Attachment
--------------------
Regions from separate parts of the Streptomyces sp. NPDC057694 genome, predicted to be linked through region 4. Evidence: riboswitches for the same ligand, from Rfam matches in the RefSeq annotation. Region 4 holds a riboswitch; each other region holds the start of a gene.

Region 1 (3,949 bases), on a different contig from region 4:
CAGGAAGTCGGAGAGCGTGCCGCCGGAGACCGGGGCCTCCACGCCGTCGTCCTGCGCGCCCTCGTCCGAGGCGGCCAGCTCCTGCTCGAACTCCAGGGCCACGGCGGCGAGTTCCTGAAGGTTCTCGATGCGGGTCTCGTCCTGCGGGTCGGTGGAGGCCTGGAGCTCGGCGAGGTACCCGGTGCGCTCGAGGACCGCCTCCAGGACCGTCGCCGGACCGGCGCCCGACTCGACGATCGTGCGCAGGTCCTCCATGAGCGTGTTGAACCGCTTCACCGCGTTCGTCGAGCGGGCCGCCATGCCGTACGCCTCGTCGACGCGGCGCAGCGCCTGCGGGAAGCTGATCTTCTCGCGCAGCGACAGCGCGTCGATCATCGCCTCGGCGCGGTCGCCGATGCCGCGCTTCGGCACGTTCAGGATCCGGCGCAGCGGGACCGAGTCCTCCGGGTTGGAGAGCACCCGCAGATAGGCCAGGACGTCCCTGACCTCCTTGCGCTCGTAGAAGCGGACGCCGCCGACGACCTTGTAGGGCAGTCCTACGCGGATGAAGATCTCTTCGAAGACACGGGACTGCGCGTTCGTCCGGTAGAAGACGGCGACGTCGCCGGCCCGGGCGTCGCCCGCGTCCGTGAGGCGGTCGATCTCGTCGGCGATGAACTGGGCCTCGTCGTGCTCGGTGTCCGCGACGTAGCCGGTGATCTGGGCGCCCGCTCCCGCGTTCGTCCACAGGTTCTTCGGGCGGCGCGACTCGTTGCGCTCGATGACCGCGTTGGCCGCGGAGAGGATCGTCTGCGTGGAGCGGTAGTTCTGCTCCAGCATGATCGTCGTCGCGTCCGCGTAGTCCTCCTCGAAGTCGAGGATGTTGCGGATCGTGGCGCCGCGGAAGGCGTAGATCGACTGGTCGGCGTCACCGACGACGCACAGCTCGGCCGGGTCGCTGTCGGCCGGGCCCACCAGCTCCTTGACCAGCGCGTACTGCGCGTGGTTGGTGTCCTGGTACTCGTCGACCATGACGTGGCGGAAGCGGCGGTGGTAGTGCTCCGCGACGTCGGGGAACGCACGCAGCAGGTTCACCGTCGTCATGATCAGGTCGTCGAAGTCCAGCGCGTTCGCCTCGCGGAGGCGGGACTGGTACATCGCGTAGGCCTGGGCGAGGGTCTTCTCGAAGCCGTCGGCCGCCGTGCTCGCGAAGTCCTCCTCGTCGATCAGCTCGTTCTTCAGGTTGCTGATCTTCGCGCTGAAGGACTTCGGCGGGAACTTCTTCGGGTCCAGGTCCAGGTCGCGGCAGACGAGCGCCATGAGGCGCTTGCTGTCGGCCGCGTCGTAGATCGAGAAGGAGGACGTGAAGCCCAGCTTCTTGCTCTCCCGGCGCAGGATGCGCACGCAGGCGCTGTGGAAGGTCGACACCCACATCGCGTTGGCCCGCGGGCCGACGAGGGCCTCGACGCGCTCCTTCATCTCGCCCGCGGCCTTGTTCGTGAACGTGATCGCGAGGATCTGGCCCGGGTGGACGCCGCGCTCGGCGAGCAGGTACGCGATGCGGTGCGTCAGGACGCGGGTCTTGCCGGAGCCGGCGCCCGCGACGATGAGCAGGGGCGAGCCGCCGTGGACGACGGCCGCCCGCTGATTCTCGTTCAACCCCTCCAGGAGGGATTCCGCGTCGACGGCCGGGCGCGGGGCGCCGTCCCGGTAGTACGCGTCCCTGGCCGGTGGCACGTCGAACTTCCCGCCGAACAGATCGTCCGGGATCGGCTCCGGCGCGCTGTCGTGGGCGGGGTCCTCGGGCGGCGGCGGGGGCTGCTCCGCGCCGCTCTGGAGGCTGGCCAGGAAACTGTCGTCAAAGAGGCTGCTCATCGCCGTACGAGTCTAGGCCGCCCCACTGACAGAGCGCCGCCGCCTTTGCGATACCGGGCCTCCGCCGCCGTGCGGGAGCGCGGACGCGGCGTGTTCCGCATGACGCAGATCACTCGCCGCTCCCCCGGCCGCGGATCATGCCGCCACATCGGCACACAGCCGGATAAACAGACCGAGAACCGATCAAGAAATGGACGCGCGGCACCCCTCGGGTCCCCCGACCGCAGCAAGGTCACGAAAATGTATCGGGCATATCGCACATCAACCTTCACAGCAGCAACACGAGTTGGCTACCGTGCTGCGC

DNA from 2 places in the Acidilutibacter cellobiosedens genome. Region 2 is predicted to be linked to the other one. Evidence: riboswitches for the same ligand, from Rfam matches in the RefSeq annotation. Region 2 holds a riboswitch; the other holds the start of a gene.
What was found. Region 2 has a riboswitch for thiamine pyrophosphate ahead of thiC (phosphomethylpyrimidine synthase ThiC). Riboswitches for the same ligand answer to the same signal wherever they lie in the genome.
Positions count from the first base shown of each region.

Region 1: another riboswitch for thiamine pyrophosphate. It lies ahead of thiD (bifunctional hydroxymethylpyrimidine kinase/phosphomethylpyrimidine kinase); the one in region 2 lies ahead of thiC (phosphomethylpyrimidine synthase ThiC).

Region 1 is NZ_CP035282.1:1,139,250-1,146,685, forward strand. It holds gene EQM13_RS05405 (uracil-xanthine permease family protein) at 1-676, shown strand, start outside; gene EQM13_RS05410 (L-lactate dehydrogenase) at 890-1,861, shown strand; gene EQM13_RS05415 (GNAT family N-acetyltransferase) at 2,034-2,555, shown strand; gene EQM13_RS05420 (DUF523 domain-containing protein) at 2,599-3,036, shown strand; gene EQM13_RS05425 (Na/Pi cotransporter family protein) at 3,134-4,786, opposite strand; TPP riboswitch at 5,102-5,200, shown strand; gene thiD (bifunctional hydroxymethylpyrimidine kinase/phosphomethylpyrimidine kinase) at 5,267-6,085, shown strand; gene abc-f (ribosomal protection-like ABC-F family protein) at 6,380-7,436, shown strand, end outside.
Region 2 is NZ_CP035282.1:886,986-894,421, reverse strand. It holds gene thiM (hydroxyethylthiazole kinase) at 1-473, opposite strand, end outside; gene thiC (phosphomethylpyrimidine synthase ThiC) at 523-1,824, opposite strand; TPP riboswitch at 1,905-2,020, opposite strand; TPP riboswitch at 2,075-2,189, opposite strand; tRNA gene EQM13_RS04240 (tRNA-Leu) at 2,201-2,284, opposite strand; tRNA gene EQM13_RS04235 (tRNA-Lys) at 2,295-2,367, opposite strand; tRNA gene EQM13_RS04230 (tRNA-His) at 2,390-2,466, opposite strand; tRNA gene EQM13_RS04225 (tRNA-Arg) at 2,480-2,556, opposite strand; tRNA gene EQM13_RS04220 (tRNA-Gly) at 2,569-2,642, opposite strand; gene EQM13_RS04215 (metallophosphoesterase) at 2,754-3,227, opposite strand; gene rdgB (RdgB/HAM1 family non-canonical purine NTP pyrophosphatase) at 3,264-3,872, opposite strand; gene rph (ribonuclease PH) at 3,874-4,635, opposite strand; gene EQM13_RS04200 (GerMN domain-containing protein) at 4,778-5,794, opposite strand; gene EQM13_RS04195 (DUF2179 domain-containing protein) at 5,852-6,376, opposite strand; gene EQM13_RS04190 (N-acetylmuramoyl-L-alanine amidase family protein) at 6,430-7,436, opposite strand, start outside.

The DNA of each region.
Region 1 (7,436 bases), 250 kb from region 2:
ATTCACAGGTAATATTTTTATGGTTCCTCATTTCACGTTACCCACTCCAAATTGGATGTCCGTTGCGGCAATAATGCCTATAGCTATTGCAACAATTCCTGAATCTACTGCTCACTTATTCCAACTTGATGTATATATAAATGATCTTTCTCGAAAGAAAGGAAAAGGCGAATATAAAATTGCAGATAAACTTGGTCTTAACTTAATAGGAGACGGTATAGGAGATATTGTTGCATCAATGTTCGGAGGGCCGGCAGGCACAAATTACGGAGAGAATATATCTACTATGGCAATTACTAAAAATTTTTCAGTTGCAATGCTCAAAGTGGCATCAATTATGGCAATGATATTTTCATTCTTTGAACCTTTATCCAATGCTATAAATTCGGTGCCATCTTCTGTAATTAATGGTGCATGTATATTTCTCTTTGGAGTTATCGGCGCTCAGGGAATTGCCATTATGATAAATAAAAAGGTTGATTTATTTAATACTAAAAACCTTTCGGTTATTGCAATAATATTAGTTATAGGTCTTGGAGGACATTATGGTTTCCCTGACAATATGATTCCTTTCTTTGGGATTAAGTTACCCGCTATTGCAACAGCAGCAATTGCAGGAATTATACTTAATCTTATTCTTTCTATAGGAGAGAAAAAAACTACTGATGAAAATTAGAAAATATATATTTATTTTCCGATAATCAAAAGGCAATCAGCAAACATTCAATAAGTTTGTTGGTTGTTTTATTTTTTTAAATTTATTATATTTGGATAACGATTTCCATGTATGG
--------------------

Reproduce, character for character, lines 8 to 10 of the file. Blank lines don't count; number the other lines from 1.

Region 1 is NZ_CP035282.1:1,139,250-1,146,685, forward strand. It holds gene EQM13_RS05405 (uracil-xanthine permease family protein) at 1-676, shown strand, start outside; gene EQM13_RS05410 (L-lactate dehydrogenase) at 890-1,861, shown strand; gene EQM13_RS05415 (GNAT family N-acetyltransferase) at 2,034-2,555, shown strand; gene EQM13_RS05420 (DUF523 domain-containing protein) at 2,599-3,036, shown strand; gene EQM13_RS05425 (Na/Pi cotransporter family protein) at 3,134-4,786, opposite strand; TPP riboswitch at 5,102-5,200, shown strand; gene thiD (bifunctional hydroxymethylpyrimidine kinase/phosphomethylpyrimidine kinase) at 5,267-6,085, shown strand; gene abc-f (ribosomal protection-like ABC-F family protein) at 6,380-7,436, shown strand, end outside.
Region 2 is NZ_CP035282.1:886,986-894,421, reverse strand. It holds gene thiM (hydroxyethylthiazole kinase) at 1-473, opposite strand, end outside; gene thiC (phosphomethylpyrimidine synthase ThiC) at 523-1,824, opposite strand; TPP riboswitch at 1,905-2,020, opposite strand; TPP riboswitch at 2,075-2,189, opposite strand; tRNA gene EQM13_RS04240 (tRNA-Leu) at 2,201-2,284, opposite strand; tRNA gene EQM13_RS04235 (tRNA-Lys) at 2,295-2,367, opposite strand; tRNA gene EQM13_RS04230 (tRNA-His) at 2,390-2,466, opposite strand; tRNA gene EQM13_RS04225 (tRNA-Arg) at 2,480-2,556, opposite strand; tRNA gene EQM13_RS04220 (tRNA-Gly) at 2,569-2,642, opposite strand; gene EQM13_RS04215 (metallophosphoesterase) at 2,754-3,227, opposite strand; gene rdgB (RdgB/HAM1 family non-canonical purine NTP pyrophosphatase) at 3,264-3,872, opposite strand; gene rph (ribonuclease PH) at 3,874-4,635, opposite strand; gene EQM13_RS04200 (GerMN domain-containing protein) at 4,778-5,794, opposite strand; gene EQM13_RS04195 (DUF2179 domain-containing protein) at 5,852-6,376, opposite strand; gene EQM13_RS04190 (N-acetylmuramoyl-L-alanine amidase family protein) at 6,430-7,436, opposite strand, start outside.

The DNA of each region.